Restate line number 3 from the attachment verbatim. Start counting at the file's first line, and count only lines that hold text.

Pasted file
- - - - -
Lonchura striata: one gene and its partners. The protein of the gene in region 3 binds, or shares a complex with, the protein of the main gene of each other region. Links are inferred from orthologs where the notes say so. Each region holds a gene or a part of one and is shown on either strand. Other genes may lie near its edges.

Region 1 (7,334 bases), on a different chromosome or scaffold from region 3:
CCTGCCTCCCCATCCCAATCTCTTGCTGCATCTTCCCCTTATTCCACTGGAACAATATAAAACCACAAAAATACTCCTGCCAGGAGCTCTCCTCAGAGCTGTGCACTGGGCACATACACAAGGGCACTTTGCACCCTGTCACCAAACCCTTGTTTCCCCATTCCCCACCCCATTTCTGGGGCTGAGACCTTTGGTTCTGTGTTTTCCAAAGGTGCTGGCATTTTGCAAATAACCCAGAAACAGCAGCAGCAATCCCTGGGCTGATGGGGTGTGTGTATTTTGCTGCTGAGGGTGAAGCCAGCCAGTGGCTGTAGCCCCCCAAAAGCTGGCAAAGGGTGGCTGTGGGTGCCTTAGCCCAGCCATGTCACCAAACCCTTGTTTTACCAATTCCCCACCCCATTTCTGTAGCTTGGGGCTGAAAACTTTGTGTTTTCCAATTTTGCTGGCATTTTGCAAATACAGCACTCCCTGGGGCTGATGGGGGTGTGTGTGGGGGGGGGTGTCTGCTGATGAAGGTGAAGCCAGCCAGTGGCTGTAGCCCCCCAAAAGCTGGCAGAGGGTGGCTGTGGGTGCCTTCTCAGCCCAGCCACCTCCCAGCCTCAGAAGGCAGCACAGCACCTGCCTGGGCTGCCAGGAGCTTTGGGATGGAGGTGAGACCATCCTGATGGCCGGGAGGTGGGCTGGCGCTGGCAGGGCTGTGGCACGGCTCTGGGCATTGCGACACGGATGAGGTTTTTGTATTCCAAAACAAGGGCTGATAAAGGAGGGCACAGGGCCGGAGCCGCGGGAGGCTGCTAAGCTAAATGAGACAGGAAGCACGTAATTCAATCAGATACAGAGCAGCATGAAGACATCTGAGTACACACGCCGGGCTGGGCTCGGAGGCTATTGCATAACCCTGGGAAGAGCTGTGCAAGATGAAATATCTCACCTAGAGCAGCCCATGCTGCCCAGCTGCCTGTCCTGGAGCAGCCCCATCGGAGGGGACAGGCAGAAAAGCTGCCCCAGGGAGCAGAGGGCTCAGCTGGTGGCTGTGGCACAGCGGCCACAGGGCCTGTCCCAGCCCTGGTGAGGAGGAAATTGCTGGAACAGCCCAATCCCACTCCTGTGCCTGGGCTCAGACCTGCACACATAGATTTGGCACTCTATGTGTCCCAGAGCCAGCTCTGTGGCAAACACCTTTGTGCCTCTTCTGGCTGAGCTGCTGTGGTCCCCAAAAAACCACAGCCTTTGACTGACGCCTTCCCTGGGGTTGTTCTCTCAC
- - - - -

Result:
CCTGCCTCCCCATCCCAATCTCTTGCTGCATCTTCCCCTTATTCCACTGGAACAATATAAAACCACAAAAATACTCCTGCCAGGAGCTCTCCTCAGAGCTGTGCACTGGGCACATACACAAGGGCACTTTGCACCCTGTCACCAAACCCTTGTTTCCCCATTCCCCACCCCATTTCTGGGGCTGAGACCTTTGGTTCTGTGTTTTCCAAAGGTGCTGGCATTTTGCAAATAACCCAGAAACAGCAGCAGCAATCCCTGGGCTGATGGGGTGTGTGTATTTTGCTGCTGAGGGTGAAGCCAGCCAGTGGCTGTAGCCCCCCAAAAGCTGGCAAAGGGTGGCTGTGGGTGCCTTAGCCCAGCCATGTCACCAAACCCTTGTTTTACCAATTCCCCACCCCATTTCTGTAGCTTGGGGCTGAAAACTTTGTGTTTTCCAATTTTGCTGGCATTTTGCAAATACAGCACTCCCTGGGGCTGATGGGGGTGTGTGTGGGGGGGGGTGTCTGCTGATGAAGGTGAAGCCAGCCAGTGGCTGTAGCCCCCCAAAAGCTGGCAGAGGGTGGCTGTGGGTGCCTTCTCAGCCCAGCCACCTCCCAGCCTCAGAAGGCAGCACAGCACCTGCCTGGGCTGCCAGGAGCTTTGGGATGGAGGTGAGACCATCCTGATGGCCGGGAGGTGGGCTGGCGCTGGCAGGGCTGTGGCACGGCTCTGGGCATTGCGACACGGATGAGGTTTTTGTATTCCAAAACAAGGGCTGATAAAGGAGGGCACAGGGCCGGAGCCGCGGGAGGCTGCTAAGCTAAATGAGACAGGAAGCACGTAATTCAATCAGATACAGAGCAGCATGAAGACATCTGAGTACACACGCCGGGCTGGGCTCGGAGGCTATTGCATAACCCTGGGAAGAGCTGTGCAAGATGAAATATCTCACCTAGAGCAGCCCATGCTGCCCAGCTGCCTGTCCTGGAGCAGCCCCATCGGAGGGGACAGGCAGAAAAGCTGCCCCAGGGAGCAGAGGGCTCAGCTGGTGGCTGTGGCACAGCGGCCACAGGGCCTGTCCCAGCCCTGGTGAGGAGGAAATTGCTGGAACAGCCCAATCCCACTCCTGTGCCTGGGCTCAGACCTGCACACATAGATTTGGCACTCTATGTGTCCCAGAGCCAGCTCTGTGGCAAACACCTTTGTGCCTCTTCTGGCTGAGCTGCTGTGGTCCCCAAAAAACCACAGCCTTTGACTGACGCCTTCCCTGGGGTTGTTCTCTCAC